Why I'm rooting for ResearchKit
I enjoyed watching the Apple Event last week. As usual their passion for cutting edge hardware and their super smooth sales pitch makes it a pleasure to watch. One thing I amongst many others didn’t expect to appear is ResearchKit.
ResearchKit is an open-source framework that allows developers and researchers to create medical research Apps that can easily retrieve data from the sensors in an iOS Device. This also includes user input like questionnaires and surveys.
Before I go on, let me just say that I’m no medical researcher. I spend the majority of my time performing computer visualisations and simulations where privacy and user consent is usually unnecessary. I am however aware of the pain-staking efforts institutions go through to ensure that their research is:
- Legal: They are not crossing any lines of legislation that may otherwise unintentionally incriminate them
- Ethical: They are performing their research in a way deemed morally right by the institutions ethical code of practice
- Measurable: The research output is going to provide some degree of significant qualitative or quantitative data
Whilst ResearchKit packages a lot of data retrieval into one framework. The highlight for me is the Informed Consent module. A flexible component that allows you to customise and provide the information individuals require to know when joining the study.
Ensuring research is being conducted within the confines of your institutions ethical code of conduct is an important part of any research project. No wants to be involved in a project that is morally questionable and enhancing human knowledge with reckless regard to moral culpability is a slippery slope to be isolated from the research community.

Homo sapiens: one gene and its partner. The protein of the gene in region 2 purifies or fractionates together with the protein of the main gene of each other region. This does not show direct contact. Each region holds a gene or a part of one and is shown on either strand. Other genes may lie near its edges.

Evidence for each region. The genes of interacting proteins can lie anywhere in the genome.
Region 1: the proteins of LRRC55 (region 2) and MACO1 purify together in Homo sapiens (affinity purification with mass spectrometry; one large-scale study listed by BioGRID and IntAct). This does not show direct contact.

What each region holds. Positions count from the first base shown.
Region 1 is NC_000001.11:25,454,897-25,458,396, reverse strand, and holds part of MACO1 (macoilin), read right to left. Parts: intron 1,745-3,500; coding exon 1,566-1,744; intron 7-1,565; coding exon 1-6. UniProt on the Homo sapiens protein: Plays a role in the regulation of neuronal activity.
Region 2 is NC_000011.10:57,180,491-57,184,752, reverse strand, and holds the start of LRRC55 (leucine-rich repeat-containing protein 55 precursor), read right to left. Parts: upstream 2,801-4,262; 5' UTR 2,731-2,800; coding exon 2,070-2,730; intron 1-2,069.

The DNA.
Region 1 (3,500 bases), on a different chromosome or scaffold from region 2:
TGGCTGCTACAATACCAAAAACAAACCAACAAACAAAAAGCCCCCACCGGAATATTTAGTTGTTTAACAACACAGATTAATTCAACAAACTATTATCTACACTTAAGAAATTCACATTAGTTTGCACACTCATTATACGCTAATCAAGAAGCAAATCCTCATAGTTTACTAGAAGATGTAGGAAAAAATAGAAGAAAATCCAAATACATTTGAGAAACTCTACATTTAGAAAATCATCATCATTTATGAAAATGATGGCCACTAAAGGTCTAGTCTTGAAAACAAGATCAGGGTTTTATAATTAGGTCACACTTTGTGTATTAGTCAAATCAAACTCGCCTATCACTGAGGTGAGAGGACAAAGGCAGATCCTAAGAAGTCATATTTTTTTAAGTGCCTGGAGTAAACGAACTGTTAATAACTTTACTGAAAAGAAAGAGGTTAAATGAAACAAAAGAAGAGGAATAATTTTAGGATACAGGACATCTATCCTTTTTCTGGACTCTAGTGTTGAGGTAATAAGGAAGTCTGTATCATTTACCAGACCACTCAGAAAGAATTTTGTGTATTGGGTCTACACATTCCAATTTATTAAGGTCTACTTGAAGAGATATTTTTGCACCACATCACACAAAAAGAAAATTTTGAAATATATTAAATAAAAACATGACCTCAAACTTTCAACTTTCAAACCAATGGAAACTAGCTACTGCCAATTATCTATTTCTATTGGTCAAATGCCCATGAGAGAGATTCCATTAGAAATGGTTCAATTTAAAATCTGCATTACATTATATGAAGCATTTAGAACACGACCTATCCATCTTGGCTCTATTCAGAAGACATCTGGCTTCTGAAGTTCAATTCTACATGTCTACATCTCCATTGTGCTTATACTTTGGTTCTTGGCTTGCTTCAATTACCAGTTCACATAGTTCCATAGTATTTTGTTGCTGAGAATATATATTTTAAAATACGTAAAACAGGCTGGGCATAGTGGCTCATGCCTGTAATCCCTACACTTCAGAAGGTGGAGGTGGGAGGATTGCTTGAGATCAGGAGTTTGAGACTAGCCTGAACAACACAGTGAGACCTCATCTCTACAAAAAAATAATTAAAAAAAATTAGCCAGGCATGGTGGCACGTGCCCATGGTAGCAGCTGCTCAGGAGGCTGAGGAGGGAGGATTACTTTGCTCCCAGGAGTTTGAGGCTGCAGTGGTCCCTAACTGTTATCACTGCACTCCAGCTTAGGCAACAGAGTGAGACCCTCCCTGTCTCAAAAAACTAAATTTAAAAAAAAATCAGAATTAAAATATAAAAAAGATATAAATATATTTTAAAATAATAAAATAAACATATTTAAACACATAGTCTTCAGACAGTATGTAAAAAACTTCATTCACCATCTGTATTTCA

Gaining this moral stamp of approval can be an audacious process depending on what research you are doing, and for reasons mentioned above. Having quality tools that will help ensure you keep the moral high ground in your research will help persuade any ethics board you are taking ethics seriously.
The ability to do this with relatively minimal effort thanks to ResearchKit is going to be an invaluable tool in any research project that requires volunteers, not just medical.
This module will only get better in time as more and more organisations contribute their own informed consent modules. Which leads me nicely onto…
ResearchKit is open source. An excellent choice for a framework that I have no doubt will inspire countless community project contributors to begin porting the framework to other platforms. I’ve been spending a lot of time building for Android and when ResearchKit was announced as Open Sourced, I immediately thought.
Here is my next pet project.
I already have more pet projects than I can cope with, but I can imagine others will be spearheading the movement and I fully intend to contribute in someway. Just looking at the diagram on how ResearchKit works with Tasks, Steps and results immediately makes me jump to various conclusions that this could potentially be done in a relatively short time with reasonable time, effort and hands.
I’ll be keeping an eye out for any projects. So if you even have your own on the go, let me know and I’ll take a look.
As technology companies like Apple continue to have an ever growing presence in our personal lives. It only makes sense that they should have a responsibility in ensuring that our everyday lives are made easier and sustainable. Yes thats how they will remain profitable, but it’s also going to require some philanthropy work from them too.
ResearchKit for me is just the first step, I hope they continue to support it far into the future. Supporting research and open source efforts alike.